One of the biggest drivers of customer advocacy is giving your advocates a unique customer journey.
What does that mean, you ask? Well, an exceptional customer journey is when you make your customer’s purchasing experience so impressive that they cannot help themselves but share it with others.
Adidas is clearly fully aware of this, which is why they roll out the red carpet for every customer that signs up for their advocacy program. And being an advocate for Adidas means you get treated like royalty.
Adidas knows that when their customers feel like VIPs, they’ll go out of their way to promote the brand. The exclusive rewards are there to sweeten the pot and make difficult ‘asks’ (such as those for product reviews or UGC) more palatable.
This is an excellent brand advocacy example because it demonstrates how a brand’s commitment to its customers’ experience can drive your whole business strategy. And that’s what did it for Adidas because the company made customer advocacy central to their growth:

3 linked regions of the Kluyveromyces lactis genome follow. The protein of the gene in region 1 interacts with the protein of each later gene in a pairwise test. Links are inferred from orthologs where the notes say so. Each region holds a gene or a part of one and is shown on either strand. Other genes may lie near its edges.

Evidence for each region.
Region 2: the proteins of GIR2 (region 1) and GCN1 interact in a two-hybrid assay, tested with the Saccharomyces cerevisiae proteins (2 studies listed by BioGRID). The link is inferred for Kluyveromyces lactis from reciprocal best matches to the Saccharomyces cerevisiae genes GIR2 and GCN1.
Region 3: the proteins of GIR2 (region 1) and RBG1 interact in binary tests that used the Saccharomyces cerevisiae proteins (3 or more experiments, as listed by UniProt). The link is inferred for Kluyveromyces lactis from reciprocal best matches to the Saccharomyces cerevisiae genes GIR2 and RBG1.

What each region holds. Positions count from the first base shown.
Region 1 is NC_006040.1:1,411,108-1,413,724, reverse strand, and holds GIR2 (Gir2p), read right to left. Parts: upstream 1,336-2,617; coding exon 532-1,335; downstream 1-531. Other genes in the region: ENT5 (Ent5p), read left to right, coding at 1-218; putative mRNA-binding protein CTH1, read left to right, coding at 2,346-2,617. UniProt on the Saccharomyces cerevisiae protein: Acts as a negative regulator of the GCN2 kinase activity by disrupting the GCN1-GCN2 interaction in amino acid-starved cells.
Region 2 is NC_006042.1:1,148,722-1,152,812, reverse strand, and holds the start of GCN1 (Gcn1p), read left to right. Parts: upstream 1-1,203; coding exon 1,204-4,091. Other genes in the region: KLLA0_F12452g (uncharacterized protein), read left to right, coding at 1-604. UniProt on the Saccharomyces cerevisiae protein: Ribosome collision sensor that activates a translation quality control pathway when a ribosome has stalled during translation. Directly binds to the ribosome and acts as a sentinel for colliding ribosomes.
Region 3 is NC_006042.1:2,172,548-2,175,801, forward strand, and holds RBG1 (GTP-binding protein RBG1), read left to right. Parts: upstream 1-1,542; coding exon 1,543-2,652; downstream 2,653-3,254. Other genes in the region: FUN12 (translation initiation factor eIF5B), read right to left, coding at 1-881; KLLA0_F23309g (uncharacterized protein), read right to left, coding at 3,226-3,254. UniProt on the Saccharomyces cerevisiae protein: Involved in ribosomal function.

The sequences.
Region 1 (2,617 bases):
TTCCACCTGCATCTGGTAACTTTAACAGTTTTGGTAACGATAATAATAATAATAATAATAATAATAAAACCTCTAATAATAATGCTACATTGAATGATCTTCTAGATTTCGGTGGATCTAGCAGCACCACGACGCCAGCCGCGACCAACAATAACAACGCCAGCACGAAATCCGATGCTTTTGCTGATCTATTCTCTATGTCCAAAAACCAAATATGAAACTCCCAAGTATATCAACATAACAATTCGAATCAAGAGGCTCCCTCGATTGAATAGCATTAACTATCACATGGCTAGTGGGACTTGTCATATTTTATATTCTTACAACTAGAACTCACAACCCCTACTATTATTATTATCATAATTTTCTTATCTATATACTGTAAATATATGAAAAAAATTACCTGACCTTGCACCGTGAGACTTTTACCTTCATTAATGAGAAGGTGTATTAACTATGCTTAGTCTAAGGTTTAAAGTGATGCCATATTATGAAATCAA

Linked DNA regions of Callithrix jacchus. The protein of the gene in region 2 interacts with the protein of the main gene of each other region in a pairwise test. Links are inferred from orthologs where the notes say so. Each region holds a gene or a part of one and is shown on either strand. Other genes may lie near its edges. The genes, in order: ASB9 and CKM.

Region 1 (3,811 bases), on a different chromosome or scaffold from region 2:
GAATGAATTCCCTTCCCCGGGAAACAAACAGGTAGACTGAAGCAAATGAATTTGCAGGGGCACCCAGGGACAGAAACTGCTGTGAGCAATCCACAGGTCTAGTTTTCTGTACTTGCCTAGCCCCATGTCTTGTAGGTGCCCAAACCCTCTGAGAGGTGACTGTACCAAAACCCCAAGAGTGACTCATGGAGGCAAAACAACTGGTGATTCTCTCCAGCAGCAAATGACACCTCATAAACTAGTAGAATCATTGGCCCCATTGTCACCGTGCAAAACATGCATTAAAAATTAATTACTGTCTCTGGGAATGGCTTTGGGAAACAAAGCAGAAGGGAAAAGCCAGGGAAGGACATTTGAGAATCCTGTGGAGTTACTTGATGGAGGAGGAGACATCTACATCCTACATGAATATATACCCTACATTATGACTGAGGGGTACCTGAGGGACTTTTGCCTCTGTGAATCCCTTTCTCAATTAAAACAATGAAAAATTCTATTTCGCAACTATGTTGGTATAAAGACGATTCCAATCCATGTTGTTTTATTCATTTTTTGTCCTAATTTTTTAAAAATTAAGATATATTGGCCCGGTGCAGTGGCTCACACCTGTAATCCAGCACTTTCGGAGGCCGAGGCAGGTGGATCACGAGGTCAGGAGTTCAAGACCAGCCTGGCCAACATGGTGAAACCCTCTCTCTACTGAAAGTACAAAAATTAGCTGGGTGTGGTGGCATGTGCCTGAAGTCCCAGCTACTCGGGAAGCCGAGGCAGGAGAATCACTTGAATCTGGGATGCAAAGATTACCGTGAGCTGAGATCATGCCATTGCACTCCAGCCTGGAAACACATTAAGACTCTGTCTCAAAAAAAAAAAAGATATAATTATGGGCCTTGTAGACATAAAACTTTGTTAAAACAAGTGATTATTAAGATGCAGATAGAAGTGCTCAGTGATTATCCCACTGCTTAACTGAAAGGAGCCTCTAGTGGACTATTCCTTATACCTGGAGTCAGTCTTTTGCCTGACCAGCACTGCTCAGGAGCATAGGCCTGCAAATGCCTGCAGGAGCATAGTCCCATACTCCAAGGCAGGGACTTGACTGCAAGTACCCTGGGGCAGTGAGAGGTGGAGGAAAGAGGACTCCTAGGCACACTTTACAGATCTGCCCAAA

“We firmly believe that advocacy will create sustained growth for our brands, underpinned by the fact that brand advocates on average buy more than non-advocates. In addition, a large part of our consumers relies on referrals by friends or family when making purchasing decisions.”Adidas Annual Report
Can you make advocacy work for you?
And don’t listen to people telling you it’s too complicated. Or too expensive. Or not right for your business. These inspiring advocacy campaigns demonstrate just how effective advocacy can be for your company.
Referrals, UGC, and an exclusive reward program for your advocates can become your next successful marketing tools, drive more attention to your brand, and generate engagement and meaningful connections with your most trusted people, customers, and employees.
Whether you want to reward your fans with an eye-catching referral program, put your advocates’ content on display to broadcast your brand, or if you want to show how much you value that trust by creating exclusive advocacy benefits, that’s up to you.
What you have to bear in mind is that it doesn’t matter if you're a consumer goods manufacturer, a high-tech giant, or a clothing brand; we can guarantee that there’s a group of trusted people out there, customers and employees, who want you to grow. And they’re willing and eager to work with you to help you succeed.
Ambassify can help you identify those people and build genuine relationships with them so you end up with a community that you can always count on.
Ready to turn your customers into advocates? Schedule Your Ambassify Demo